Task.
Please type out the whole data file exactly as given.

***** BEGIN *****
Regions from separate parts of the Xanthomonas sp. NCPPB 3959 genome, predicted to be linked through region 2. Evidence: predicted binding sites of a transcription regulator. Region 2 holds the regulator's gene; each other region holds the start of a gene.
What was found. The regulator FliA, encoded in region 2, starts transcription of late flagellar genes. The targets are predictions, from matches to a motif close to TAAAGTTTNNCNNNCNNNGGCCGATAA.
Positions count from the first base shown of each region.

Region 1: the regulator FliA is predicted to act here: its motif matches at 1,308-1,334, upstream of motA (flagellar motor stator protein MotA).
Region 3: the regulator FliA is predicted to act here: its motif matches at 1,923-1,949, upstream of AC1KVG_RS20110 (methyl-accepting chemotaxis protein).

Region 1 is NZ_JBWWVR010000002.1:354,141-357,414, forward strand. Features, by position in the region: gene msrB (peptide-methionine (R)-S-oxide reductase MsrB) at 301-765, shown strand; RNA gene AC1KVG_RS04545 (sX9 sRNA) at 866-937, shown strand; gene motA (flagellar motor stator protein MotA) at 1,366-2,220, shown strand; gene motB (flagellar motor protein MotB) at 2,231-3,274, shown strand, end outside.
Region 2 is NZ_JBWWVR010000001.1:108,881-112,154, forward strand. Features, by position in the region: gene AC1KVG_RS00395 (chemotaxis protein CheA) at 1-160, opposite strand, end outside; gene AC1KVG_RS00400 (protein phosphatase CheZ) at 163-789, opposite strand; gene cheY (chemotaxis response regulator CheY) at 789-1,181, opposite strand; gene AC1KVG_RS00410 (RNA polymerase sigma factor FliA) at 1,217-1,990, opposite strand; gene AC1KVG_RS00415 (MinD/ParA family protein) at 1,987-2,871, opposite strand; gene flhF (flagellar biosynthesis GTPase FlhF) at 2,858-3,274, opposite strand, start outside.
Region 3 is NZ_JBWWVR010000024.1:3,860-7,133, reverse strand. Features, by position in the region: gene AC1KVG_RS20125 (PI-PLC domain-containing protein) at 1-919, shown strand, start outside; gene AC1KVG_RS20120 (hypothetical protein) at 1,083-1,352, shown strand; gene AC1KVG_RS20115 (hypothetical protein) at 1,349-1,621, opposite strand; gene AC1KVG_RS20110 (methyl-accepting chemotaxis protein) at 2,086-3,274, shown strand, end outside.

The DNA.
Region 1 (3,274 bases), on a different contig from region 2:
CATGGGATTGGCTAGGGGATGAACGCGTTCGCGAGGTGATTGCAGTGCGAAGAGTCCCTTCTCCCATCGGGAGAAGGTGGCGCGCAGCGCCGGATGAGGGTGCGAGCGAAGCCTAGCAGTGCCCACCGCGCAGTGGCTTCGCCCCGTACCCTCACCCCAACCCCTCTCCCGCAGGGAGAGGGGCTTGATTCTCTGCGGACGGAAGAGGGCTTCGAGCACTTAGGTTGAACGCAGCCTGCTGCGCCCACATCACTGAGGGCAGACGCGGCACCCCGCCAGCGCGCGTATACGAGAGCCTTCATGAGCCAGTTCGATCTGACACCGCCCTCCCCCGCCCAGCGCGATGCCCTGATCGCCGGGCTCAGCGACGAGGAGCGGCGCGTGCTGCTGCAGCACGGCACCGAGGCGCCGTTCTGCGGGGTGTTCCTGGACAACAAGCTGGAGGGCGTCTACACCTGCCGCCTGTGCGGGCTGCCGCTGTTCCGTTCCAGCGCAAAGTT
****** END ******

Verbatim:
Regions from separate parts of the Xanthomonas sp. NCPPB 3959 genome, predicted to be linked through region 2. Evidence: predicted binding sites of a transcription regulator. Region 2 holds the regulator's gene; each other region holds the start of a gene.
What was found. The regulator FliA, encoded in region 2, starts transcription of late flagellar genes. The targets are predictions, from matches to a motif close to TAAAGTTTNNCNNNCNNNGGCCGATAA.
Positions count from the first base shown of each region.

Region 1: the regulator FliA is predicted to act here: its motif matches at 1,308-1,334, upstream of motA (flagellar motor stator protein MotA).
Region 3: the regulator FliA is predicted to act here: its motif matches at 1,923-1,949, upstream of AC1KVG_RS20110 (methyl-accepting chemotaxis protein).

Region 1 is NZ_JBWWVR010000002.1:354,141-357,414, forward strand. Features, by position in the region: gene msrB (peptide-methionine (R)-S-oxide reductase MsrB) at 301-765, shown strand; RNA gene AC1KVG_RS04545 (sX9 sRNA) at 866-937, shown strand; gene motA (flagellar motor stator protein MotA) at 1,366-2,220, shown strand; gene motB (flagellar motor protein MotB) at 2,231-3,274, shown strand, end outside.
Region 2 is NZ_JBWWVR010000001.1:108,881-112,154, forward strand. Features, by position in the region: gene AC1KVG_RS00395 (chemotaxis protein CheA) at 1-160, opposite strand, end outside; gene AC1KVG_RS00400 (protein phosphatase CheZ) at 163-789, opposite strand; gene cheY (chemotaxis response regulator CheY) at 789-1,181, opposite strand; gene AC1KVG_RS00410 (RNA polymerase sigma factor FliA) at 1,217-1,990, opposite strand; gene AC1KVG_RS00415 (MinD/ParA family protein) at 1,987-2,871, opposite strand; gene flhF (flagellar biosynthesis GTPase FlhF) at 2,858-3,274, opposite strand, start outside.
Region 3 is NZ_JBWWVR010000024.1:3,860-7,133, reverse strand. Features, by position in the region: gene AC1KVG_RS20125 (PI-PLC domain-containing protein) at 1-919, shown strand, start outside; gene AC1KVG_RS20120 (hypothetical protein) at 1,083-1,352, shown strand; gene AC1KVG_RS20115 (hypothetical protein) at 1,349-1,621, opposite strand; gene AC1KVG_RS20110 (methyl-accepting chemotaxis protein) at 2,086-3,274, shown strand, end outside.

The DNA.
Region 1 (3,274 bases), on a different contig from region 2:
CATGGGATTGGCTAGGGGATGAACGCGTTCGCGAGGTGATTGCAGTGCGAAGAGTCCCTTCTCCCATCGGGAGAAGGTGGCGCGCAGCGCCGGATGAGGGTGCGAGCGAAGCCTAGCAGTGCCCACCGCGCAGTGGCTTCGCCCCGTACCCTCACCCCAACCCCTCTCCCGCAGGGAGAGGGGCTTGATTCTCTGCGGACGGAAGAGGGCTTCGAGCACTTAGGTTGAACGCAGCCTGCTGCGCCCACATCACTGAGGGCAGACGCGGCACCCCGCCAGCGCGCGTATACGAGAGCCTTCATGAGCCAGTTCGATCTGACACCGCCCTCCCCCGCCCAGCGCGATGCCCTGATCGCCGGGCTCAGCGACGAGGAGCGGCGCGTGCTGCTGCAGCACGGCACCGAGGCGCCGTTCTGCGGGGTGTTCCTGGACAACAAGCTGGAGGGCGTCTACACCTGCCGCCTGTGCGGGCTGCCGCTGTTCCGTTCCAGCGCAAAGTT